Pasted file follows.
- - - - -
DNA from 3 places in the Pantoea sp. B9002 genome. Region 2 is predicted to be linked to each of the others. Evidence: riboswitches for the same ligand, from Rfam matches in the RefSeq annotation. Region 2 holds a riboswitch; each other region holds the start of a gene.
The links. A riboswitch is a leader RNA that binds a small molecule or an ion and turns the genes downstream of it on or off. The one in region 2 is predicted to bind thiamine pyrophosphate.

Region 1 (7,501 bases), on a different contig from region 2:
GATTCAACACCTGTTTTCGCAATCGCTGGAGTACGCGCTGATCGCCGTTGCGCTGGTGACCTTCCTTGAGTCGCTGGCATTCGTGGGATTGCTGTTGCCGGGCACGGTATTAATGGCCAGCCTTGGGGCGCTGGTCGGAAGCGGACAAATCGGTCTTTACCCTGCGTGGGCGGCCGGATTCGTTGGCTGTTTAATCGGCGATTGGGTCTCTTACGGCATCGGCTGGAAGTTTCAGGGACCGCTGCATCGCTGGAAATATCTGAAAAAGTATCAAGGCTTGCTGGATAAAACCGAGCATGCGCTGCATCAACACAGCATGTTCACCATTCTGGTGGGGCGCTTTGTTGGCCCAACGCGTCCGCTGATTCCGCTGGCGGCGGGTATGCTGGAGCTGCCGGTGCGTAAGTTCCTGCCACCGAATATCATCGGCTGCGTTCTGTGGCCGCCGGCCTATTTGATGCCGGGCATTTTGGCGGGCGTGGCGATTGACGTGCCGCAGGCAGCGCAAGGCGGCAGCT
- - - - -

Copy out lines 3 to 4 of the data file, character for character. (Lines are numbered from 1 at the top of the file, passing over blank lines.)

Region 1 (7,501 bases), on a different contig from region 2:
GATTCAACACCTGTTTTCGCAATCGCTGGAGTACGCGCTGATCGCCGTTGCGCTGGTGACCTTCCTTGAGTCGCTGGCATTCGTGGGATTGCTGTTGCCGGGCACGGTATTAATGGCCAGCCTTGGGGCGCTGGTCGGAAGCGGACAAATCGGTCTTTACCCTGCGTGGGCGGCCGGATTCGTTGGCTGTTTAATCGGCGATTGGGTCTCTTACGGCATCGGCTGGAAGTTTCAGGGACCGCTGCATCGCTGGAAATATCTGAAAAAGTATCAAGGCTTGCTGGATAAAACCGAGCATGCGCTGCATCAACACAGCATGTTCACCATTCTGGTGGGGCGCTTTGTTGGCCCAACGCGTCCGCTGATTCCGCTGGCGGCGGGTATGCTGGAGCTGCCGGTGCGTAAGTTCCTGCCACCGAATATCATCGGCTGCGTTCTGTGGCCGCCGGCCTATTTGATGCCGGGCATTTTGGCGGGCGTGGCGATTGACGTGCCGCAGGCAGCGCAAGGCGGCAGCT